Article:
An end to legislative gridlock over gridlock?

I-15 SOUTHBOUND NEAR SPRING MOUNTAIN ROAD — The white Honda riding my ass has just opted to once again switch lanes.

It’s 1:10 p.m. on a Wednesday, not what you’d call a traditional traffic tie-up period even with service worker shift times in consideration.

But the highway isn’t really moving and the Civic has given up the far left lane and is now causing me to tap the brakes or risk really shutting down Southern Nevada’s arterial lifeline.

You know it well. You’ve sat in it. You’ve cursed it. You’ve had to slam on the brakes for no apparent reason.

Yet you live with it because those construction signs on Interstate 15 and the ever-changing configurations of U.S. Highway 95 beckon better times ahead.

But a better sign of the end to gridlock might actually have appeared last week in Carson City. At least, press accounts made it seem as though political gridlock in one branch of government may be subsiding.

Could it really have been that both Assembly leaders joined together to pledge a solution to Southern Nevada’s pressing transportation infrastructure needs? They are after all, a Democrat and a Republican, even if they are both from Las Vegas.

But there it was, Assembly Minority Leader Garn Mabey joining with Speaker Barbara Buckley. Maybe Mabey has finally figured out that in his caucus, with a fairly even split between north and south, it makes more sense to take on a geographic battle than the larger political one.

“Maybe the Legislature needs to do something the governor may oppose,” Mabey said.

The “something” is raising taxes. And it’s not as if that’s an easy thing for Mabey to say.

During his freshman session in 2003, Mabey was emboldened when fellow Assembly Republicans staged their tax revolt. He knows how to vote no on taxes.

But there comes a time when you have to decide if paying an extra $20 to get a driver’s license (that’s a $5-a-year charge, by the way) is really taxing to you.

When you have a $4 billion hole that is growing deeper by the day, you have to take drastic measures to make sure the cost of building the 10 road projects we already know we need doesn’t jump to $8 billion.

That’s why the bipartisan showing from the Assembly, albeit a tenuous one, is remarkable to see.

What will be even more remarkable is if the Assembly can send over a fairly unanimous bill to the Senate. Sure, Republicans may bristle at the 15 cents-per-mile weight-distance tax on trucks. But that’s why Buckley set it at 15. In Carson City, the two parties still horsetrade and negotiate up until the 120th day … and beyond.

Some Republicans may even be upset at the slower vehicle depreciation schedule both houses have proposed. This will result in smaller decreases in vehicle registration fees over time, or — if you prefer — a 20 percent increase in your long-term registration cost.

The governor has vowed to veto anything the Legislature sends him that includes a tax increase. So, the Assembly bill should be dead on arrival without some amendments.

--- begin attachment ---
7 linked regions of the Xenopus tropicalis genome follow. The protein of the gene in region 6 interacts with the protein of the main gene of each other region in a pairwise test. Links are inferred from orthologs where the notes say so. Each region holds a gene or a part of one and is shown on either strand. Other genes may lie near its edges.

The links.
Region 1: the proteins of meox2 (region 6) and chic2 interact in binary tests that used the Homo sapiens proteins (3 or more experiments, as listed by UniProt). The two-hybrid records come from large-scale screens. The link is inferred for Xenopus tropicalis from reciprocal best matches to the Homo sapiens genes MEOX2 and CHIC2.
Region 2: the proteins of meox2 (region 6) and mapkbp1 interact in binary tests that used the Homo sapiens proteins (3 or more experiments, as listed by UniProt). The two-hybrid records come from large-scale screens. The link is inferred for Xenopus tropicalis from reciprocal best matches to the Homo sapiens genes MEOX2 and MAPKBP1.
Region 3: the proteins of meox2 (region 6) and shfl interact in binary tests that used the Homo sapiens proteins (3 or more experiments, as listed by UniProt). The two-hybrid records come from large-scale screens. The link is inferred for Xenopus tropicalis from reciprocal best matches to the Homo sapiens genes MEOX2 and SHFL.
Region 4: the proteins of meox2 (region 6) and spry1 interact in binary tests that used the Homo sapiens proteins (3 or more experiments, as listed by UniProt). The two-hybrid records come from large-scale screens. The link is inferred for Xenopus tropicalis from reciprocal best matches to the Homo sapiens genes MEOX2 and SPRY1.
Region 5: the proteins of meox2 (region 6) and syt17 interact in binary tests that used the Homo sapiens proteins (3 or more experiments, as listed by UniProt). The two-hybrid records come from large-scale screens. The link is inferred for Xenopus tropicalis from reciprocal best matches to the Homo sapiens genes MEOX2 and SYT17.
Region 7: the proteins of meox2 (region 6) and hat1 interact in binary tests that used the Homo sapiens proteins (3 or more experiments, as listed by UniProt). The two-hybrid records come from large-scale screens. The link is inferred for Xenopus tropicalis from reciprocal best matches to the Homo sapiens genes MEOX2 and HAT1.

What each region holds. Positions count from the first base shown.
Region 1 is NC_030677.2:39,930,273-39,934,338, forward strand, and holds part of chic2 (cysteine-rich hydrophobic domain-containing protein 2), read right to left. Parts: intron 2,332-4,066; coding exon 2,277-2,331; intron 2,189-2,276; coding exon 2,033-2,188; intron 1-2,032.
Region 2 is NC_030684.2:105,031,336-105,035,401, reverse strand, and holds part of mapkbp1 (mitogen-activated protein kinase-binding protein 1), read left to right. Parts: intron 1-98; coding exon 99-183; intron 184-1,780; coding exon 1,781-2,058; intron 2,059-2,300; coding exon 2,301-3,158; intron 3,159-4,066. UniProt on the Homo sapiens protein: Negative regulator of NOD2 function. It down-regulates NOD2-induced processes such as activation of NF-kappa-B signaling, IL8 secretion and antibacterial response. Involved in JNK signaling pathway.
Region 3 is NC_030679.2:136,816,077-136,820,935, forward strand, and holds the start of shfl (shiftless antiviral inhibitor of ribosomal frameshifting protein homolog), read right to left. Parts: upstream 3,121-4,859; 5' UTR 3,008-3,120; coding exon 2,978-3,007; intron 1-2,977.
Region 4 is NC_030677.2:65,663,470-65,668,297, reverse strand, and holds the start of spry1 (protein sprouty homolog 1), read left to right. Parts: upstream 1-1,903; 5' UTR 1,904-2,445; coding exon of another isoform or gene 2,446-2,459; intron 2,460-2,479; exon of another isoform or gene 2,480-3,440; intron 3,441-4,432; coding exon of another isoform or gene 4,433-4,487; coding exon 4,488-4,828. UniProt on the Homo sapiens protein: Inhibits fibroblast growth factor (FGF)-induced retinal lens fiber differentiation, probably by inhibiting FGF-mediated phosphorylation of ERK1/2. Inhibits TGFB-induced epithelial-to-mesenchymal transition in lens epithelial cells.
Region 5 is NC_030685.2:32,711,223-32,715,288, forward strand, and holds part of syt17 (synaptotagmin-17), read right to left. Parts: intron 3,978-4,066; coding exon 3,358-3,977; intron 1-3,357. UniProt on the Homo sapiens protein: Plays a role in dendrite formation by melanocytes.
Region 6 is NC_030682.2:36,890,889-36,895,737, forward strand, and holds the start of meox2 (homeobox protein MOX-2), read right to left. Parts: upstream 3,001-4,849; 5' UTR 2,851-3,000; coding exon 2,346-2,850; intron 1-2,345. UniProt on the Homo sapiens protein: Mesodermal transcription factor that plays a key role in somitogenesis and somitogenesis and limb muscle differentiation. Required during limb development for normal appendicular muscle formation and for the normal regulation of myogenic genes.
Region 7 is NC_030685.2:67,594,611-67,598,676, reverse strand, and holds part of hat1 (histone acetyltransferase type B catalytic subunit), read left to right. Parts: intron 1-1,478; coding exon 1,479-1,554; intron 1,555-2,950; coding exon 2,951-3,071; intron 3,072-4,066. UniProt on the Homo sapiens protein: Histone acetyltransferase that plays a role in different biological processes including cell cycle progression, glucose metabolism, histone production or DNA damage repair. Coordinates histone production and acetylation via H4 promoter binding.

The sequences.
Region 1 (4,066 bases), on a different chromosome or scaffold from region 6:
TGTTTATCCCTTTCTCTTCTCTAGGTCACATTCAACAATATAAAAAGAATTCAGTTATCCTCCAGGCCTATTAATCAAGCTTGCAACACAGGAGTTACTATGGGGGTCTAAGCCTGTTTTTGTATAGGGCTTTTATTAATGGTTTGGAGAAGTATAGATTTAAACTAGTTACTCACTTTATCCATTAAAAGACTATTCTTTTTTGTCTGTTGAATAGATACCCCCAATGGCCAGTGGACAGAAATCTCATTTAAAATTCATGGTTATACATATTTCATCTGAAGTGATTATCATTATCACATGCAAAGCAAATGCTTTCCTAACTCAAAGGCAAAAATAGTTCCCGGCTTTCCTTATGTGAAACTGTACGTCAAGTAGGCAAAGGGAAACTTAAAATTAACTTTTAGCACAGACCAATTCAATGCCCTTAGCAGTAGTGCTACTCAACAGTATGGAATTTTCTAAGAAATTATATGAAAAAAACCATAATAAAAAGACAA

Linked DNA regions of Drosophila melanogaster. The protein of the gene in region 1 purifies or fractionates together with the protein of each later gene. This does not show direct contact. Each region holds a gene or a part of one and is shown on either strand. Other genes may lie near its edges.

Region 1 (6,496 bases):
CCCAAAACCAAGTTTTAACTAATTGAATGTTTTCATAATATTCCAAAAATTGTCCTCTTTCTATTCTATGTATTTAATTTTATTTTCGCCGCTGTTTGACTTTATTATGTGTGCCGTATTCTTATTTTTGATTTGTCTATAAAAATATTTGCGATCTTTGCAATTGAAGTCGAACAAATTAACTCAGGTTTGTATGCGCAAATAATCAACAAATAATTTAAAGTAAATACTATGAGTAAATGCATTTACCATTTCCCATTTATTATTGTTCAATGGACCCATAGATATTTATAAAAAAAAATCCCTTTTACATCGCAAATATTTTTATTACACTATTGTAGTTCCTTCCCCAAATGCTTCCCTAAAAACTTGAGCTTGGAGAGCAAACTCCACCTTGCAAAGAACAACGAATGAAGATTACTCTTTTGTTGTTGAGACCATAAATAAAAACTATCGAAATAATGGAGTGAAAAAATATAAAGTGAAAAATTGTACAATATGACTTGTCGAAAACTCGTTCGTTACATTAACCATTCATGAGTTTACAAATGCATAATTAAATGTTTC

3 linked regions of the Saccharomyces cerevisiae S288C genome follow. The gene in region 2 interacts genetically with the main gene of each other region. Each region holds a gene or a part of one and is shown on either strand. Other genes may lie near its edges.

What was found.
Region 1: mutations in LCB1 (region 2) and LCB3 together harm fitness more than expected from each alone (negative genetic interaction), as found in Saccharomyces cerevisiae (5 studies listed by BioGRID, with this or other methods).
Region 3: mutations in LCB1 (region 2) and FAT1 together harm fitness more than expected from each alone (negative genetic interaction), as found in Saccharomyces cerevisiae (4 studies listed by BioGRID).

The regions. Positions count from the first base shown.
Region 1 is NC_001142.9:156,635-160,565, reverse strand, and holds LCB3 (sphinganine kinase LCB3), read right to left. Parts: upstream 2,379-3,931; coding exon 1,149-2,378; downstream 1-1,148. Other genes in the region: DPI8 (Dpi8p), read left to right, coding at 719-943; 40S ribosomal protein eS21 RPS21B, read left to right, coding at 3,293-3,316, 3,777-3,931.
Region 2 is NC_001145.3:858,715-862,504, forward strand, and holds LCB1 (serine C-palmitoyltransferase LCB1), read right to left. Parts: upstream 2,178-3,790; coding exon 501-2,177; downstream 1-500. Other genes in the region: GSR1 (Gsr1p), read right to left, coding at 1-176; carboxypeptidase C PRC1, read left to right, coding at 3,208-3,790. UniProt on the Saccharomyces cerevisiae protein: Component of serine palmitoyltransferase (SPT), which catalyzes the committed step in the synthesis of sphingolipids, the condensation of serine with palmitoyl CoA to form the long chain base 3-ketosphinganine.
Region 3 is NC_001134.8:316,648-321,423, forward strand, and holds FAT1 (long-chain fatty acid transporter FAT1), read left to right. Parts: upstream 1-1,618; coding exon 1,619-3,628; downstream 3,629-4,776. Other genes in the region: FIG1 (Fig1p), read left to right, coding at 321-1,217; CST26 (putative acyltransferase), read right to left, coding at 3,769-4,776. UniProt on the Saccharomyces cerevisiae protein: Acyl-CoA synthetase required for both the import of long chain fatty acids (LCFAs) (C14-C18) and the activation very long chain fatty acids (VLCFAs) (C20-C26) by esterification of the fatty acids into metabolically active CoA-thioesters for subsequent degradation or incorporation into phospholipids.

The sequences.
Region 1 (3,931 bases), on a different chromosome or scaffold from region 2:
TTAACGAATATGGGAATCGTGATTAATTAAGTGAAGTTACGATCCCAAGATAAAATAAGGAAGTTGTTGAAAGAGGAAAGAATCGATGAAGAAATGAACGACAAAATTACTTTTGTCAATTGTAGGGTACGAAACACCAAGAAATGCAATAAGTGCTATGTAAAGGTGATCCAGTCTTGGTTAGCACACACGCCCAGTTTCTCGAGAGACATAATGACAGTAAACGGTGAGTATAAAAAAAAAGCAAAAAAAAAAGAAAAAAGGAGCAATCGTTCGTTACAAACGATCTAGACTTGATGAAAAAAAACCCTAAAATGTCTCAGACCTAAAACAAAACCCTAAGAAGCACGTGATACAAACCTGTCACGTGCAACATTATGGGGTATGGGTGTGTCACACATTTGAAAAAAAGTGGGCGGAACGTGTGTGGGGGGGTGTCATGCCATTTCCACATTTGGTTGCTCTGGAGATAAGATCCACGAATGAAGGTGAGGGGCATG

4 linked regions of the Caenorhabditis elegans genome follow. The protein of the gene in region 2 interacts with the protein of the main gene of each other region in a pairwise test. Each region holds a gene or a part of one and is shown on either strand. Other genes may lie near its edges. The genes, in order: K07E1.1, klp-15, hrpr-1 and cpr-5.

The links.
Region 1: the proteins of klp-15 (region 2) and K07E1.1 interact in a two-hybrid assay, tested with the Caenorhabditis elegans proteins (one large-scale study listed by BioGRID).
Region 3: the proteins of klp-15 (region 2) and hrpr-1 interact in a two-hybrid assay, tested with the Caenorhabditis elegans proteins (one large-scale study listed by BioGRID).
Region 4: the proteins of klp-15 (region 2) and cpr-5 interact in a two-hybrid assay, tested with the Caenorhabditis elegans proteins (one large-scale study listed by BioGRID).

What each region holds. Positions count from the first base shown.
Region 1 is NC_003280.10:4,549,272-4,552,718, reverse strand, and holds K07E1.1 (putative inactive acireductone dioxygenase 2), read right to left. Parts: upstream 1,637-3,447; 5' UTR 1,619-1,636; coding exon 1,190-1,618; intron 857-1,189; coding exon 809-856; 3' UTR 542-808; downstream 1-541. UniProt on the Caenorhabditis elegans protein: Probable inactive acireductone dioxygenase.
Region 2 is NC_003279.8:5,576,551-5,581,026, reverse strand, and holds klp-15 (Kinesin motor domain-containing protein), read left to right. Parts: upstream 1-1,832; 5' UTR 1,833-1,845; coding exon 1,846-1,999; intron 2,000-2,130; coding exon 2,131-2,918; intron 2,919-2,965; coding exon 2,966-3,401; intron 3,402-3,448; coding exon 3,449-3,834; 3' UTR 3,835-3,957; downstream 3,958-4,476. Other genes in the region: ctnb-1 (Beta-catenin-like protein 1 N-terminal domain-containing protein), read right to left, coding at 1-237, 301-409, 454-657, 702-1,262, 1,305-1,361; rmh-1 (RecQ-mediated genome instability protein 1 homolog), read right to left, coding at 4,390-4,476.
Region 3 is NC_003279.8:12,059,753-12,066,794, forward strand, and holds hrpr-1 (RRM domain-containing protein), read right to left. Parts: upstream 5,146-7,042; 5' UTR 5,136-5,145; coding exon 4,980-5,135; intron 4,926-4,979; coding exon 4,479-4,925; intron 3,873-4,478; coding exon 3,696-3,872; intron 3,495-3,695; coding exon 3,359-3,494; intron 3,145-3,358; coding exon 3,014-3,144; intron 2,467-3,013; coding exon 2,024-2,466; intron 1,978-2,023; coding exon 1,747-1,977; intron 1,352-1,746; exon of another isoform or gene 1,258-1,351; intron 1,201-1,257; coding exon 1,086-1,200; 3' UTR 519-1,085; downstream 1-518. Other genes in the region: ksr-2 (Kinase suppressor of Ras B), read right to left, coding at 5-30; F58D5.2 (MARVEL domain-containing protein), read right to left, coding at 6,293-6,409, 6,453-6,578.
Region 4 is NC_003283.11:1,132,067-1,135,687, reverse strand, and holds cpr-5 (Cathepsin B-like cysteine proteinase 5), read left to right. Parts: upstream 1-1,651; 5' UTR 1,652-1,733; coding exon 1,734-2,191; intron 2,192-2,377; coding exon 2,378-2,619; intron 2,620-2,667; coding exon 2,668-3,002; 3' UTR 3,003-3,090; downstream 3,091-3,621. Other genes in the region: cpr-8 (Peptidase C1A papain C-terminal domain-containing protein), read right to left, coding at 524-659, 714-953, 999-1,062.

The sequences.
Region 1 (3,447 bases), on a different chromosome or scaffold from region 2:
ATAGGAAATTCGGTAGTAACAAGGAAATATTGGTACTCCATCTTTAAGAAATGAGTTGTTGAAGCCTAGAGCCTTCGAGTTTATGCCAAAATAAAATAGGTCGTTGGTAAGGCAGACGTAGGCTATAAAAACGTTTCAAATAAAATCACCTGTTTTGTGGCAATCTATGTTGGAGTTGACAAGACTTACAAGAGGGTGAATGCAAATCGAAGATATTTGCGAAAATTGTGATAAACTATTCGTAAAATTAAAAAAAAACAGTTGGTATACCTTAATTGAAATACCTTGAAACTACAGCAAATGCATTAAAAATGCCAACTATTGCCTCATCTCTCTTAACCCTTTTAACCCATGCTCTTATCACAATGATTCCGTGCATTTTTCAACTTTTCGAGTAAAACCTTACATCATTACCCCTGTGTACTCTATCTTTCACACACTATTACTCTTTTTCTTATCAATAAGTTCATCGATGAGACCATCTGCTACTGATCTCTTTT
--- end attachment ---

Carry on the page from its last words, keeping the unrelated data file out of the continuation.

But if the hardly comparable funding for Interstate 80 in Northern Nevada is included in the overall scheme, it might generate enough support among northern Republicans to get to that mystical two-thirds majority.

Enough of them certainly made it there in 2003 for four times as much in new taxes than the Assembly transportation proposal envisions.

The Senate transportation shortfall bill, which implements some past task force recommendations on the problem, includes raising the gasoline tax and sparking construction of toll roads.

Lawmakers should put the gas tax question to the voters and should swiftly work out the details of the other recommendations.

In this unprecedented vacuum of leadership in Carson City, there’s actually hope (albeit of the infinitesimal variety) for the Legislature to step up and pass something.

And if both leaders of the lower house are willing to stand up and offer a solution, there’s no reason the leaders of the upper house can’t muster similar support. After all, three of the 10 super projects that would be funded between 2008 and 2015 are in the Reno area.

Senate Majority Leader Bill Raggio, who has already faced voters for the last time under the coming term limits, has no reason not to support revenue that would help his constituents. He’s already on record this session as supporting a tax hike for Washoe County Schools, if voters approve.

What remains to be seen is whether Buckley can get Mabey’s support on the transportation plan, particularly because he’s signed a no-new-taxes pledge. Still, there are enough Republicans (about six) in the lower house who have not signed such a pledge.

And that’s plenty to sustain a veto.

Assuming the 10 Democrats in the state Senate can hold together, you can probably find enough senators in the upper house to support a bill. And if Gibbons’ approval rating can’t crawl out of the 20s, what’s the political harm in overriding a veto?

Erin Neff’s column runs Sunday, Tuesday and Thursday. She can be reached at (702) 387-2906, or by e-mail at

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